7.1.6 Net income and incoming endowments for the year

Other recognised gains and losses relate to the revaluations of functional fixed assets. These gains or losses should be recorded as part of the fund in which the relevant asset is or was held. Each column of the statement will then be totalled to show the net movement in funds of the PCC for the year as shown in the example (Chapter 8). Please note that no reference has been made to pensions, currency gains or losses or extraordinary items, and should PCCs have these items, they should be shown separately within this section.

7.1.7 Reconciliation of funds

To the net movement in funds for the year for each column should be added the total funds brought forward from the previous balance sheet, to show the amounts of the total funds carried forward as shown in the balance sheet at the year end.

7.1.8 Comparative figures

In the SOFA, corresponding amounts for the previous year are required (in either the SOFA or the Notes to the Accounts) for each item in the fund accounting - columns on each line. Compliance can most easily be achieved by including a copy of last year's SOFA (without its comparative figures column) as a prominent accounts note after making any adjustments needed to show them on the same basis as this year's SOFA figures.

Accounting for income and endowments

7.1.9 Recognition in the Statement of Financial Activities (SOFA)

Members of the PCC have a legal duty to take reasonable care that everything they are entrusted with is properly applied, which in the first place means safeguarding everything to which the PCC becomes entitled as soon as this entitlement becomes legally enforceable. This includes not only actual receipts of the year but also any money or other property - whatever its source or purpose - that could have been received if the PCC had exercised its legal right to take possession of it. It should be accounted for within income and endowments of the PCC for the year.

The value of all resources - both for income and endowment funds - accruing to the PCC should be recorded in the SOFA as soon as it is practicable to do so. In all cases incoming resources should be recognised as and when the following three accounting requirements are met:

•    entitlement - normally arises when a particular resource is receivable or the PCC's right to it becomes legally enforceable (unless its utilisation by the PCC has been deferred by the donor);

•    probability - when it is more likely than not that the PCC will benefit from the incoming resource;

•    measurement - when the monetary value of the incoming resource can be measured with sufficient reliability.

7.1.10 Gifts in kind

Where material, these should be included within 'All other giving/donations' in the SOFA as follows:

•    Assets given for use by the PCC, e.g. photocopier for use in the church office, should be recognised as incoming resources at their fair value at the date of gift (i.e. market value).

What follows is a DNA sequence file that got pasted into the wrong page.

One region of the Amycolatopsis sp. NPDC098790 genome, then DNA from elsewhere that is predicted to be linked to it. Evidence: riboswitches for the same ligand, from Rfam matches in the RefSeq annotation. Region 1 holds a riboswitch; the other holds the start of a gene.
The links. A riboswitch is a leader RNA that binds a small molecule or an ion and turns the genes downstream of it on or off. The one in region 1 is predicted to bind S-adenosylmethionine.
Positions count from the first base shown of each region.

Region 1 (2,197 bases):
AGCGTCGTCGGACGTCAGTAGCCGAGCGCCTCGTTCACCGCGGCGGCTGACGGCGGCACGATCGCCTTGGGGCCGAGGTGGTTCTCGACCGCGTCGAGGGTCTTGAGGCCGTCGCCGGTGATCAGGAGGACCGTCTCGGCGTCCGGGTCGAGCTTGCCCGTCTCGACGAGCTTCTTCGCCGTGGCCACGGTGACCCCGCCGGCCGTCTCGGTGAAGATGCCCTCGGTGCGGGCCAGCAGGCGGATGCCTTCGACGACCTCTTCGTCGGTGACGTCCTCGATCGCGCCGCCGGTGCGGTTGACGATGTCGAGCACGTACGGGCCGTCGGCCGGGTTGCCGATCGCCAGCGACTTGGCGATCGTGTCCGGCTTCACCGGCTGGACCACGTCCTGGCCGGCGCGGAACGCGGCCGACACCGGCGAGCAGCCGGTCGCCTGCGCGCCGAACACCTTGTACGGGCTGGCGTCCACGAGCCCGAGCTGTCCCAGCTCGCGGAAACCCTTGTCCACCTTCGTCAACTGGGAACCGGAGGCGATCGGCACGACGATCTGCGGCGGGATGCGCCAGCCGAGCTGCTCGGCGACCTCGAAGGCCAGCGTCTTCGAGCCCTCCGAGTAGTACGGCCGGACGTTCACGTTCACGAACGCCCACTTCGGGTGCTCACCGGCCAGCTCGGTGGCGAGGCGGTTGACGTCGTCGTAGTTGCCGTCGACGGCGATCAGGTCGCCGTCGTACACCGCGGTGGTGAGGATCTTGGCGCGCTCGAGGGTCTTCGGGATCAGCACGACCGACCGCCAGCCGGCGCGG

•    Where a gift has been made in kind but on trust for conversion into cash and subsequent application by the PCC, the incoming resource should normally be recognised in the accounting period at its fair value at the date of gift (i.e. market value); but in certain cases this will not be practicable. In these cases the income should be included in the accounting period in which the gift is sold.

•    In respect of donated services and facilities, the amount that should be recognised is the price that the PCC would have to pay for an alternative resource of equivalent service or facility.

The basis of any valuation should be disclosed, in any case, unless the item is immaterial. Where material, an adjustment should be made to the original valuation upon subsequent realisation of the gift.

7.1.11 Donated services and facilities

A PCC may receive assistance in the form of donated facilities, beneficial loan arrangements, donated services (such as the provision of office accommodation where the rental is paid by a third party or the free use of telephone facilities) or services from volunteers. Such incoming resources should only be included in the SOFA where the benefit to the PCC is reasonably quantifiable and measurable. Donated services and facilities include those normally provided by an individual or entity as part of their trade or profession for a fee, but will exclude the value of contribution from volunteers as their contribution cannot be reasonably quantified in financial terms. The cost in the SOFA should be the estimated value to the PCC of the service or facility received. This will be the price the PCC estimates it would pay in the open market for a service or facility of equivalent utility to the PCC. An equivalent amount should be included in the SOFA as expenditure under the appropriate heading. As a result, both the value of this incoming resource and its contribution to the application of resources is recognised.